This crosses into political flamewar and personal attack, which you can't do on HN, regardless of how right you are or how righteous your cause.

Would you please review https://news.ycombinator.com/newsguidelines.html and stick to the rules when posting here? We'd appreciate it.

Impartial view here, not entirely sure where I fall on free speech:

You've concluded that the absolute morality expressed by public consciousness should be the arbiter of publicly expressible speech. Maybe the next thing that gets people killed is not allowing public discourse to challenge socially accepted, morally unacceptable beliefs.

> what arguments exactly do you feel could not legally be expressed in a modern first-world democracy, that actually should be expressed?

Many people use “free speech” to describe more than what is covered by the First Amendment in the USA. For instance, freedom from retaliation, by being fired from your job. According to that view, entities other than the government can engage in suppressing free speech.

I read the argument and then re-read it. Went through few odd stages of amusement and I still disagree. Defending Nazi right to express free speech is more necessary now than ever given that people apparently forgot what an important right it is.

As for the argument that, opinion gets people killed, I can only reply with the following.

Opinions don't kill people. People kill people. It is important to know the difference.

I totally agree, nuclear bombs don't kill people, people kill people. There is no reason people should be unable to build their own weapons and bombs. And don't even start with the WMD slippery slope.

More seriously, limiting speech should not be necessary in a good society were people don't let such stuff spread. But that doesn't seem to be how humans work. The marketplace of ideas does not necessarily prevent bad outcomes. And pretending that a root cause analysis for a genocide doesn't include speech as a vital segment in the chain leading to that atrocity seems illusory to me.

So yes, having reasonable rules doesn't seem that wrong to me. It certainly comes with all the usual problems of gov/regulation. I'm kind of fine with what we have here in Germany. Not that its perfect... but it kind of reminds me of that saying about aerospace rules... they are written in blood.

It is a good argument. It sounds reasonable. But having 'reasonable rules' is a vague statement. It is something akin to me saying in a corporate meeting 'it is all about balance'.It is and it conveniently can be applied to anything.

For the record, I personally dislike German approach despite understanding its genesis.

I can't really speak for aerospace rules, but I am not certain they say that much about speech.

edit. I just remembered. Internet has all manner of rather dangerous information out there. Materials may be highly difficult to procure, but knowledge is still at your fingertips.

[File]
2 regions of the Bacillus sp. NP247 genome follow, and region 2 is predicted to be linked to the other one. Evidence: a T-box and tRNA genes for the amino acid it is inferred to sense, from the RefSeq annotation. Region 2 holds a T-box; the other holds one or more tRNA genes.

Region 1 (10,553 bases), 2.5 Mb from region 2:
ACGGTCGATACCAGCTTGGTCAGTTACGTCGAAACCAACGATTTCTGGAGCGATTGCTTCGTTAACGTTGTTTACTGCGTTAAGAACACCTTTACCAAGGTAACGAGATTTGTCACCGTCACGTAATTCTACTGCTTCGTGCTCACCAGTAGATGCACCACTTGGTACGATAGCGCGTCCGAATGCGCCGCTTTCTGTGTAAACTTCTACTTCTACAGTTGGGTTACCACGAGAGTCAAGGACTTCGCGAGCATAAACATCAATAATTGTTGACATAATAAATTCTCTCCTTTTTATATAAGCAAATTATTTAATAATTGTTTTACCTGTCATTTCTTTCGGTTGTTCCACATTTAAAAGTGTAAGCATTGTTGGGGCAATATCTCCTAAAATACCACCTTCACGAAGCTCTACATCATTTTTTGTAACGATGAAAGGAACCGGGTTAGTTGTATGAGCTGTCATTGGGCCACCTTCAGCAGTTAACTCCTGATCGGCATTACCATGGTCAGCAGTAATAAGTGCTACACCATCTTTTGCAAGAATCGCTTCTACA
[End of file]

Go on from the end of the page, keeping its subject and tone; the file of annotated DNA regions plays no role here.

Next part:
Saying that business majors are full of unethical people is like saying that politics is full of unethical people, it is the job that attract those characteristics.

The objective of those ethical classes is to move the neutral/good majority in hope in hope to counterbalance the unethical minority.

And computer science is just as full of unethical people. The highest paying jobs available to those in their 20s and 30s, by far, are computer science jobs. That alone attracts an incredible amount of people only in it for the money.

On top of that, companies which are usually regarded as some of the most unethical companies on the planet (especially in regards to privacy) are companies like Facebook, Amazon, Microsoft, and Google, which are worshipped by and have computer science people scrambling to get hired by them. Going back a little further in history, before FAANG, the companies that were revered by the tech world were the very same ISPs that this post is railing against.

Programmers as a whole seem to have no problem at all being unethical as long as it gets them either money or the chance to work on the latest tech fad.

I do not disagree with this, but it stands that the presence/prevalence of unethical people is not really an argument against ethic courses, as they are meant to do little more that containing the problem

Unless you imagine some sort of industry-wide reckoning from a political/legal perspective, the industry will probably never "grow up". This isn't the sort of industry where a couple bridges might fall down and everyone suddenly gains self-awareness that it's time to be a little more adult.

Just look at the resistance on this forum to the idea of GDPR or data privacy bills. This is one of the most self-aware forums on the internet and still probably a majority of users are not only aware of who (and what) is signing their paychecks, but they actively endorse it in their personal discourse during their time off too.

What do you mean? There's a whole genre of reasonably talented morally bankrupt "whitehats" building passivedns mass surveillance infrastructure.

Cisco collects more than 24TB of DNS query data every day. Here's a Cisco employee demonstrating the kinds of horrifying analytics they perform on this data https://www.first.org/resources/papers/conf2018/Mahjoub-Dhia...

Wow, that is amazing. Is Cisco telling their clients they're doing this? That's a lot of root servers too.

This surveillance is mostly targeted at residential users. I’m sure they mention this in some opendns legalese, but they definitely don’t openly advertise this.

In countries or locations with a nearly nonexistent tech industry, your employment options as a software engineer may be limited to that kind of crap

To make money on analytics?

He is speaking of the developers and engineers who have the technical expertise and should know it's a bad idea but still agree to implement it regardless of their moral compass.

I've worked on questionable projects at a big telecom. I refuse to run ISP provided modems/routers at home, i refuse to use my isps dns and use dns-tls etc etc based on what i have seen.